Building boom underway in medical fieldWritten by Bibeka Shrestha
Every hospital in the MedWest Health System — which covers Haywood, Jackson and Swain counties — will see new construction in the next few years.
A one-story urgent care center, also housing minor X-ray and laboratory services, will be built in Canton within the next two years.
There is already an urgent care center on the west end of the county in Waynesville. The second urgent care center in Clyde will be shut down once the new one in Canton opens.
Haywood will also see a groundbreaking on a six-bed hospice center, paid for with grants and donations, some time next month. Construction should be complete in about a year and a half.
Plans are also in the making for a $9 million outpatient surgery on property adjacent to Haywood Regional — a joint venture between the hospital and local doctors.
Large medical office buildings are being built next to the hospitals in Sylva and Bryson City.
With several practices housed in one office building, it serves as a one-stop shop that will cut down on patients having to run from office to office.
Sylva’s building is being built by a private firm and will also house an outpatient lab and imaging. Bryson City’s will include physician’s offices, a pharmacy and rehab services.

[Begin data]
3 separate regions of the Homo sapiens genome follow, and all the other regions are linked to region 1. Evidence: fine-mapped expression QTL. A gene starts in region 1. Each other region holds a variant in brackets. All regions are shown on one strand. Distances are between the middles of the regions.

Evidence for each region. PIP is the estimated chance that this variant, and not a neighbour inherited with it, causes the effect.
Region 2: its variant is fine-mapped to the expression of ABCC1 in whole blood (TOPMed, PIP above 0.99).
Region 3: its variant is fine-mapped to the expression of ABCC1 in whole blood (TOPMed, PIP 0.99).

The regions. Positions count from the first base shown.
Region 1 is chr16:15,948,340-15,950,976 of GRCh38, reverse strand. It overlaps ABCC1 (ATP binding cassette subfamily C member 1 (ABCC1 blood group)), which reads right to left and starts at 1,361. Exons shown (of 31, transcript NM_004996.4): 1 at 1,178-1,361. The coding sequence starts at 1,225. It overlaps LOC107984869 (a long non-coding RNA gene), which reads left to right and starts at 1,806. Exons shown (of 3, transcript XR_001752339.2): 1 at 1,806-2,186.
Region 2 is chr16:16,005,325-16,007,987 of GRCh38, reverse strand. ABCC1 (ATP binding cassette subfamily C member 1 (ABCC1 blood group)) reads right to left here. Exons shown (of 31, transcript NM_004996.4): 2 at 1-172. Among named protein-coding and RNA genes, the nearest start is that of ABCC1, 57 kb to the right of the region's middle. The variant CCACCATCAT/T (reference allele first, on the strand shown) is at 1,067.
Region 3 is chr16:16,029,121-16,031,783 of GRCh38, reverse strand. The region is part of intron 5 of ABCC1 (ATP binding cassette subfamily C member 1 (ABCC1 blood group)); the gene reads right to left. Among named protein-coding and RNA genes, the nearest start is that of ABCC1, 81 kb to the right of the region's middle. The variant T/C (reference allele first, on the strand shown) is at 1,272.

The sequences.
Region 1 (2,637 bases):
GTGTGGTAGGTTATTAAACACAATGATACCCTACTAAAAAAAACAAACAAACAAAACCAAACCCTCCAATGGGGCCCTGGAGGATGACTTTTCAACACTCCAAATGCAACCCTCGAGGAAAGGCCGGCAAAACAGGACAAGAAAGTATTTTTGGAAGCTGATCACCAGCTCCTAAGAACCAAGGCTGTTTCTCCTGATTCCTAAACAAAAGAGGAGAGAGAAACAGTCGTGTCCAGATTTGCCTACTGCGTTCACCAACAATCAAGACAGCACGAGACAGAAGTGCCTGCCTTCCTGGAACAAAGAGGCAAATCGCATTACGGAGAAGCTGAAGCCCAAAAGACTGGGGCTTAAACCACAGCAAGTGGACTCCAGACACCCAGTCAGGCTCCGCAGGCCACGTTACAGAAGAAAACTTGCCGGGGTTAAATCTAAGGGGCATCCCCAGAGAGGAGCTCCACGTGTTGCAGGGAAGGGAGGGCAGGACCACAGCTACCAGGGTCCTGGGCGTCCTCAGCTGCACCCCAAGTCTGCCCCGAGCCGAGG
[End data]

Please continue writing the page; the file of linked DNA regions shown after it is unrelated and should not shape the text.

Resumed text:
Moving to Canton
Haywood Regional Medical Center is relocating its urgent care center to Canton to better serve residents hailing from the eastern half of the county. Urgent care centers serve patients who don’t need an emergency room but can’t wait days for an appointment.
The new urgent care center in Canton will capture patients who may have otherwise driven to Mission Hospital in Asheville or postponed care, according to MedWest CEO Mike Poore.
“Access to care has always proven to increase the overall health of the community,” said Poore.
The planned location for the urgent care center is on Champion Drive, which hasn’t seen an upgrade of its sewer system since the 1970s.
Town officials consider Champion Drive in Canton a hotspot for future development, and a sewer line upgrade is a high priority.
“Without an upgrade, we would have to place a moratorium on future development,” said Town Manager Al Matthews.
The sewer project will cost about $1.2 million, and the town is actively pursuing both state and federal grants. Matthews says the town will likely have to take out a loan to match any grants it receives.